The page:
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Prompted By Planes and Trains

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Planes and trains.  I certainly had my experiences that I remember, but age means the details are not the best.  My first plane ride was free, provided by the US Air Force when I was just 3 and a-half. My most memorable train ride was from Illinois to California.  Both are not forgotten, but all the details are fuzzy due to the passing years.

My first airplane flight at 3 by the US Air Force. Later, travelling coach on a train from Chicago to California

The first plane ride I remember was from Denver Colorado to Rapid City, South Dakota.  My father was in the Air Force, and I had gotten very ill, bleeding internally.  I was so ill that they sent me to Fitzsimmons Army Hospital in Denver Colorado.  I don’t remember the ride to Denver, but I am sure it was by air.  At Fitzsimmons hospital, they successfully removed my spleen and the bleeding stopped. Now, it was time to come home. I remember getting on the plane in Denver at Lowry Air Force Base (this base is now closed) and flying to Ellsworth Air Force Base in Rapid City.  When mom and I got home, it was very late.  Her mother was taking care of my two younger brothers, and I asked if they could play.  I was informed that they were asleep since it was very late.  Since I had not seen them for many months, I was very disappointed.  As a side note, I have recently read that my illness was probably due to arsenic exposure.

Flying on military transport was different than commercial airlines of today. We flew on a C-47 (the military version of the DC-3).  Of course, for safety reasons, all passengers were issued a parachute.  Since I was only a toddler, they would strap me to a stretcher that had a parachute attached and throw the entire unit out the door. The chute was supposed to open after a few seconds and when I landed somewhere in the Rocky Mountains, then search and rescue was supposed to find me.  Fortunately, I did not test this procedure.  Today, they no longer give parachutes to passengers.  However, I feel that certain airlines, like Spirit, may want to adopt this idea.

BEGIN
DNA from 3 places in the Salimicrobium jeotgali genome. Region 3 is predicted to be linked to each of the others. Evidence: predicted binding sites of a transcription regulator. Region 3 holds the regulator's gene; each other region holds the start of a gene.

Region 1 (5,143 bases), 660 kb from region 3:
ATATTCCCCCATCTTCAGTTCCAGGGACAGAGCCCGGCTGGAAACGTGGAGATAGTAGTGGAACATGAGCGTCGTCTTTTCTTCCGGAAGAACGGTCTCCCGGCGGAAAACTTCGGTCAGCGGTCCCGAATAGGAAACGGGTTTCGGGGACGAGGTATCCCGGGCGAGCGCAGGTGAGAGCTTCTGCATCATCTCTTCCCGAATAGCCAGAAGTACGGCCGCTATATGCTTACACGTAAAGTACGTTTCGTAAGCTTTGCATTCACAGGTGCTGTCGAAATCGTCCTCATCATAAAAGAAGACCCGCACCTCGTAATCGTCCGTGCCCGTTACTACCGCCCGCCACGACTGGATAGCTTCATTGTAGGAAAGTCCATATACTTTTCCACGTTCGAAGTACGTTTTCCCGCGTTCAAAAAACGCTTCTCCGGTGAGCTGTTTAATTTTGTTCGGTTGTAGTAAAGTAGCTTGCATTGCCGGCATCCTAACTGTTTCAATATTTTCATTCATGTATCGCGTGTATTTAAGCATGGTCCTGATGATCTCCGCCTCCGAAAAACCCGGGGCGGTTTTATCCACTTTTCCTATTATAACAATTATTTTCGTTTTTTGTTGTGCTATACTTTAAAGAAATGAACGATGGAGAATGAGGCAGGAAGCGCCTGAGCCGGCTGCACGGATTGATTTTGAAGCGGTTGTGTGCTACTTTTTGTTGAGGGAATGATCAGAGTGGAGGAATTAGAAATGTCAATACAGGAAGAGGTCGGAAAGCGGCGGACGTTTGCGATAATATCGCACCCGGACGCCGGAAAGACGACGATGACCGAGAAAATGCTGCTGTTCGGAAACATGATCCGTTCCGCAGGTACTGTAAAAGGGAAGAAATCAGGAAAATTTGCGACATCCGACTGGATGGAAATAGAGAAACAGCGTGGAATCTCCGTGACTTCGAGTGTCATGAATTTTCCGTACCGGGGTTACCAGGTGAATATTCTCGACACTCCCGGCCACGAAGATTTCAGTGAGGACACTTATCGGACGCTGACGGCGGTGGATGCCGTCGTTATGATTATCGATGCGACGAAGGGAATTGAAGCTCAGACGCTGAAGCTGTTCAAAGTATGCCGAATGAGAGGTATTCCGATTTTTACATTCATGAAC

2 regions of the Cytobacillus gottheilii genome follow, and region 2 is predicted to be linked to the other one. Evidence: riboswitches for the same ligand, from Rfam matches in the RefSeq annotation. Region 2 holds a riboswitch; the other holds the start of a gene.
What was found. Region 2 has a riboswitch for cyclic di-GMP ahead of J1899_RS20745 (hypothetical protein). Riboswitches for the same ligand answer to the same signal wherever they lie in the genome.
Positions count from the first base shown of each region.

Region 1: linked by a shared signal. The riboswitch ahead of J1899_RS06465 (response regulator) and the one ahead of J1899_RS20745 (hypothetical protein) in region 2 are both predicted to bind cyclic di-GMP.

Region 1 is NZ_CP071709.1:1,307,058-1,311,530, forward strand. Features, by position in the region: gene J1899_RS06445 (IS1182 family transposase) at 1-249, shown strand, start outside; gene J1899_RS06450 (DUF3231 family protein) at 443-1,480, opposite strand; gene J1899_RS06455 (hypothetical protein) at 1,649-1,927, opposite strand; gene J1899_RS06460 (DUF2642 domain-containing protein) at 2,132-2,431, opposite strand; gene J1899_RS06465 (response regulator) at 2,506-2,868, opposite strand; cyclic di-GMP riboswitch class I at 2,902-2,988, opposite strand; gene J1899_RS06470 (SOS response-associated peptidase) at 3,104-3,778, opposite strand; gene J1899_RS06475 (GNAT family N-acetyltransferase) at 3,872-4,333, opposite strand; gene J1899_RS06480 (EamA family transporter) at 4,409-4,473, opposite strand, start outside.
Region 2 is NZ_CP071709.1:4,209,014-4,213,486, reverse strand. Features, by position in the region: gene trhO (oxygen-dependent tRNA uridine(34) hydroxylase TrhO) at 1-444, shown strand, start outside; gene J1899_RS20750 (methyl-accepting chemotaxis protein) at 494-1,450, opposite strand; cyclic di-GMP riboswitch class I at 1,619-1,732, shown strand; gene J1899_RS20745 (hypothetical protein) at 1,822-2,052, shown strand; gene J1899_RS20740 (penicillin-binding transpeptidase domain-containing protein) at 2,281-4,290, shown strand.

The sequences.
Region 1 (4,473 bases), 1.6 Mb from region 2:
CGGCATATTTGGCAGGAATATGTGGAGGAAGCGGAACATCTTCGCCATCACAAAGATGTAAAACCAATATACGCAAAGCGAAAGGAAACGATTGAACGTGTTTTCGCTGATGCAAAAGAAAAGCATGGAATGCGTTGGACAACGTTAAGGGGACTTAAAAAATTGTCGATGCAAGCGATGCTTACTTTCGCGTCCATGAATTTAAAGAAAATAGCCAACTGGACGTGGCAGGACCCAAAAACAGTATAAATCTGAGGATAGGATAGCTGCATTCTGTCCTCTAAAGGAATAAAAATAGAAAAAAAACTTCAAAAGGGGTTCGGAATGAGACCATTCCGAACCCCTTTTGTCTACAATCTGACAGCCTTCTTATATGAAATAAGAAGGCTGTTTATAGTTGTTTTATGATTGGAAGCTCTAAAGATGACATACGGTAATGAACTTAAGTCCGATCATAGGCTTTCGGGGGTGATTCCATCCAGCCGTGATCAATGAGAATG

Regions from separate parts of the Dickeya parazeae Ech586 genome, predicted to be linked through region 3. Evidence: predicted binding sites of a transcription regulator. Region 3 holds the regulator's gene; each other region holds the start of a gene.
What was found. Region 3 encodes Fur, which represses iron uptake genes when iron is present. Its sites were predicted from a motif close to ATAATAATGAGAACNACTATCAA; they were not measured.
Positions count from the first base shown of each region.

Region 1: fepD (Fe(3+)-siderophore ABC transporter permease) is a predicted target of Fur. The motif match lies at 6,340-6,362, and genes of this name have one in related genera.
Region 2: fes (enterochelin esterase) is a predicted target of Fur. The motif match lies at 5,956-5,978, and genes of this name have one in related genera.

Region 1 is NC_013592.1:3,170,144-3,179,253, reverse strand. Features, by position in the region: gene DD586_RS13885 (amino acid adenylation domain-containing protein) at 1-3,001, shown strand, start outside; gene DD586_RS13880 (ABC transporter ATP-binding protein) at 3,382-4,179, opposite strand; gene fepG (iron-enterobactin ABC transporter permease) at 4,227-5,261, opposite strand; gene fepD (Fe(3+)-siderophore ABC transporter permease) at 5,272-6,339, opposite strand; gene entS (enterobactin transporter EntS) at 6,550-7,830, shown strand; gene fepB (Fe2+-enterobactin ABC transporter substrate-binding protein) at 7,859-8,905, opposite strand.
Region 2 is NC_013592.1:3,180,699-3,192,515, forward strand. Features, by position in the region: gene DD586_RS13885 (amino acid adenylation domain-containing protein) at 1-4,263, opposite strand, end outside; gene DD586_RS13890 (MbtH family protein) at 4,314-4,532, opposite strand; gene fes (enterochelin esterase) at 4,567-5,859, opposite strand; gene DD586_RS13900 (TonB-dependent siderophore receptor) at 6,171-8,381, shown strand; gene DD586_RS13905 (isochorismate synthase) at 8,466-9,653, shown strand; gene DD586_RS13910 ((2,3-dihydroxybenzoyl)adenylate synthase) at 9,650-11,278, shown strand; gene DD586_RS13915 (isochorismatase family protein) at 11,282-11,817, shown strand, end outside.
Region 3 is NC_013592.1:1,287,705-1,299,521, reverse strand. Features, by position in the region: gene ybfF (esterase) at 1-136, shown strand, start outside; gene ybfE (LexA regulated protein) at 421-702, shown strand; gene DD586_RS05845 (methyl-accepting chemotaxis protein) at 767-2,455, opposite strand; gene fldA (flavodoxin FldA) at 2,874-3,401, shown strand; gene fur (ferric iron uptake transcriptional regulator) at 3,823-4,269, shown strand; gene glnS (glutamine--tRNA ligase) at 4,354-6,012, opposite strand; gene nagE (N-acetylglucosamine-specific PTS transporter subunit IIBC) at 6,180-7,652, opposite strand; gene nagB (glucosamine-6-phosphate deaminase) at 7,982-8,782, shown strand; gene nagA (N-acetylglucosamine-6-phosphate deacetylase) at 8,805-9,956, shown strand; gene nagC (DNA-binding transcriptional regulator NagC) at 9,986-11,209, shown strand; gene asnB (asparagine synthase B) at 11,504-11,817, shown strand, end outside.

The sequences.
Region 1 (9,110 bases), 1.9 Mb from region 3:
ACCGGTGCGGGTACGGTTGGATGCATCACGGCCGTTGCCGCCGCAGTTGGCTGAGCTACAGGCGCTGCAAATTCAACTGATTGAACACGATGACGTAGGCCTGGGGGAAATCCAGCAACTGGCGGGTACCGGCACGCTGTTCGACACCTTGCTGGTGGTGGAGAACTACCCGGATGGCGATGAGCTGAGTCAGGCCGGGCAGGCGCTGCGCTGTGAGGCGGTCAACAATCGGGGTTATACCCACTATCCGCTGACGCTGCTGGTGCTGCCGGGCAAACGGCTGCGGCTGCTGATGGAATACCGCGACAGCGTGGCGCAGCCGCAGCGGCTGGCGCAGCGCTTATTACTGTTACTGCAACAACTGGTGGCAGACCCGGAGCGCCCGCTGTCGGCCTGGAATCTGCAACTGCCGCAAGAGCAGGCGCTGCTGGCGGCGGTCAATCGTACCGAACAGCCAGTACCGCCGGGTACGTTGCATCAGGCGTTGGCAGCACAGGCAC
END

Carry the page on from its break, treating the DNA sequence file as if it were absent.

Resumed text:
My most memorable train ride as a child was with my mother and three brothers from Illinois to California in 1964.  My father was in a summer graduate program at the University of Illinois in Urbana.  At the end of the summer, the four boys and mom went to Chicago to visit her aunt and some cousins.  We took the train from Urbana to Chicago.  Urbana is in the center of Illinois, and the train goes through south Chicago.  I was shocked to see some of the houses in south Chicago and it was the first time I had seen slums and poverty in America.  It certainly contributed to my liberal political beliefs.

After the visit in Chicago, it was time to go back to Arroyo Grande California with my family.  Air fare for the four boys and mom was too much for the family budget.  That meant the train was the best option.  Of course, we went coach since roomettes would have been too expensive. It was a three-day two-night trip. I don’t know how all of us slept on the train, but we did.  At least the coach seats were significantly bigger than the coach airline seats today. Of course, mom packed plenty of food, so we avoided the trips to the dining car.  It was a grand adventure. Once we got to San Francisco, we transferred to the California coastal line and made it back to San Luis Obispo where a family friend took us the last fifteen miles to Arroyo Grande. I still do not know how mom kept her sanity for this trip.